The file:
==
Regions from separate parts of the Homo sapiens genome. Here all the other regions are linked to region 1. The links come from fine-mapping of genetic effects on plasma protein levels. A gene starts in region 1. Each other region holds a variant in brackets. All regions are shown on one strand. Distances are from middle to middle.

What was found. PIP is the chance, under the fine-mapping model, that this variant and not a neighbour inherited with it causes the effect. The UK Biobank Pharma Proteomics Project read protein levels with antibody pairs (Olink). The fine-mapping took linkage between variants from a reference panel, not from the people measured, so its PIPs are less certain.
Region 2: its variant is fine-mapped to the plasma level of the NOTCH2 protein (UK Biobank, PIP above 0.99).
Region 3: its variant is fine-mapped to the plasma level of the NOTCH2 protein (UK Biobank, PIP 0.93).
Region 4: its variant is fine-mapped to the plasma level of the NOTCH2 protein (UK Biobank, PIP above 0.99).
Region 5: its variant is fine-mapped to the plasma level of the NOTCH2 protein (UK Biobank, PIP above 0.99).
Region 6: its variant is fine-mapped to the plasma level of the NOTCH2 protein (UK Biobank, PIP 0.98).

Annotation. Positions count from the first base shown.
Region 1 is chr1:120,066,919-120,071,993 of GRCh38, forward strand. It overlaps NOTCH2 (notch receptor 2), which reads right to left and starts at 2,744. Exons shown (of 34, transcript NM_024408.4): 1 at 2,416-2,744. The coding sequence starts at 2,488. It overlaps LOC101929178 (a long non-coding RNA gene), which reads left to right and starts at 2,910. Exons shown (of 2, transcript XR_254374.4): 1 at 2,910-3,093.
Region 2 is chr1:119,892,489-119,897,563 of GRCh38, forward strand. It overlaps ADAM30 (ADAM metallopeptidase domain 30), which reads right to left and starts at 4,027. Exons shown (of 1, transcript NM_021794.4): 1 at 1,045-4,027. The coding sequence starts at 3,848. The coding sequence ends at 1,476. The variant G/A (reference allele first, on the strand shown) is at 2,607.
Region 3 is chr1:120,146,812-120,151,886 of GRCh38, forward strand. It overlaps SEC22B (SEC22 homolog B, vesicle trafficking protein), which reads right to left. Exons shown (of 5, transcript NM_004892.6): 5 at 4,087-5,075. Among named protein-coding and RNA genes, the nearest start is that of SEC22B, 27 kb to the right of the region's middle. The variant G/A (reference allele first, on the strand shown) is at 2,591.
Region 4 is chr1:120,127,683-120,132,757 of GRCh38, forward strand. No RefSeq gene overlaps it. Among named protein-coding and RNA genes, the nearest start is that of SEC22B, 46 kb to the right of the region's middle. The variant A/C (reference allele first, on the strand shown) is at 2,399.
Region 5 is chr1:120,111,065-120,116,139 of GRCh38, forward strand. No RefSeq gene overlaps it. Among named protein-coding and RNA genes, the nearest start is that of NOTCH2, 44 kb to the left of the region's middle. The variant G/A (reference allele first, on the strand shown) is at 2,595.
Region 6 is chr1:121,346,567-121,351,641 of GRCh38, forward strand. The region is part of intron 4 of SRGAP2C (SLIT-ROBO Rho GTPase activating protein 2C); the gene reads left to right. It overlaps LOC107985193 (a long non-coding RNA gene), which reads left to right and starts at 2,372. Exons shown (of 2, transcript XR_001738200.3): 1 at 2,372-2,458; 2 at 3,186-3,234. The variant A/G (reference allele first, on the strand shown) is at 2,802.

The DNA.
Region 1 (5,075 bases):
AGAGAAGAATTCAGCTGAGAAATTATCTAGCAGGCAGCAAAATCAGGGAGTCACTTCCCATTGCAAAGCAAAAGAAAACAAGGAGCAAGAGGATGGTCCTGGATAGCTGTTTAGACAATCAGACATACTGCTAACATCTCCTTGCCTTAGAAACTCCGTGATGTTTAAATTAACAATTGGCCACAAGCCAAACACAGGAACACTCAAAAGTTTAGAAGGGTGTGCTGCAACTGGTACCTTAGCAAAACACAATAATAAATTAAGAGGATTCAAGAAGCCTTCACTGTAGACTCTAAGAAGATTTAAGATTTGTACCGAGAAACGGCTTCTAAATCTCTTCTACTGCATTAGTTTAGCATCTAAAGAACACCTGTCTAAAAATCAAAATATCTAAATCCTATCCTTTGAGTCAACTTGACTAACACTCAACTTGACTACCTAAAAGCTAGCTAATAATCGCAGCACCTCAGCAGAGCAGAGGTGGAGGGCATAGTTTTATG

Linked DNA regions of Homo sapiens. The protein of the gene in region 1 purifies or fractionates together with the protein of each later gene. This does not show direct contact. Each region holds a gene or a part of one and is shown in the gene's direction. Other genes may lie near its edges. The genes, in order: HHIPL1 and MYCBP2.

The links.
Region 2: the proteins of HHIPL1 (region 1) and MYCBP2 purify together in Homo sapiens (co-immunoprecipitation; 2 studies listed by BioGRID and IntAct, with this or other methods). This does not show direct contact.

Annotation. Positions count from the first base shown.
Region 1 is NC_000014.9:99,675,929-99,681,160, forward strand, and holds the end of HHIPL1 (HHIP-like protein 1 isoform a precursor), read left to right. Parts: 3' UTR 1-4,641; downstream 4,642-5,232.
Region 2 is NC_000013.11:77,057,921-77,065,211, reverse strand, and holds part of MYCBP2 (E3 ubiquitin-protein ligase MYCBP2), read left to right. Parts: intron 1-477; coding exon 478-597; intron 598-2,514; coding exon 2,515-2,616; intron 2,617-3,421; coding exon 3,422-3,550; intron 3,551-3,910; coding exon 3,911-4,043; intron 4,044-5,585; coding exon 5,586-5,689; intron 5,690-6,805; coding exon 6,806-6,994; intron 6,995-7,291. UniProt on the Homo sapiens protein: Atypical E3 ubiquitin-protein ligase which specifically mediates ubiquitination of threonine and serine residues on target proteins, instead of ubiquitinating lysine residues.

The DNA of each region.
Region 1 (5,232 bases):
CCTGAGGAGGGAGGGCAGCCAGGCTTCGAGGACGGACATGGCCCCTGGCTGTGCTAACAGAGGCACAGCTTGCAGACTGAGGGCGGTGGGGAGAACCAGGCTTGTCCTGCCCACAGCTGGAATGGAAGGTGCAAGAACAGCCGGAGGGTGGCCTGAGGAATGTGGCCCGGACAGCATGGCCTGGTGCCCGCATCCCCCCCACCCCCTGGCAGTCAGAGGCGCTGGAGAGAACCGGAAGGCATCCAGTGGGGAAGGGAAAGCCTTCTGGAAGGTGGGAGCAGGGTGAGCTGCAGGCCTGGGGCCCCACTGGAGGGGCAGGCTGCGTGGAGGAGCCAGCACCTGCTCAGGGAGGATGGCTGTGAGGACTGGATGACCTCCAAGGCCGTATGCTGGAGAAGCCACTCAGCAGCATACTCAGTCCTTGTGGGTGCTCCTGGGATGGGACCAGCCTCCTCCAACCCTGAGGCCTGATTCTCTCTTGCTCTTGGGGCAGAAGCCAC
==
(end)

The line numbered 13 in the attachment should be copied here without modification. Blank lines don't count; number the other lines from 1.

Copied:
Region 5 is chr1:120,111,065-120,116,139 of GRCh38, forward strand. No RefSeq gene overlaps it. Among named protein-coding and RNA genes, the nearest start is that of NOTCH2, 44 kb to the left of the region's middle. The variant G/A (reference allele first, on the strand shown) is at 2,595.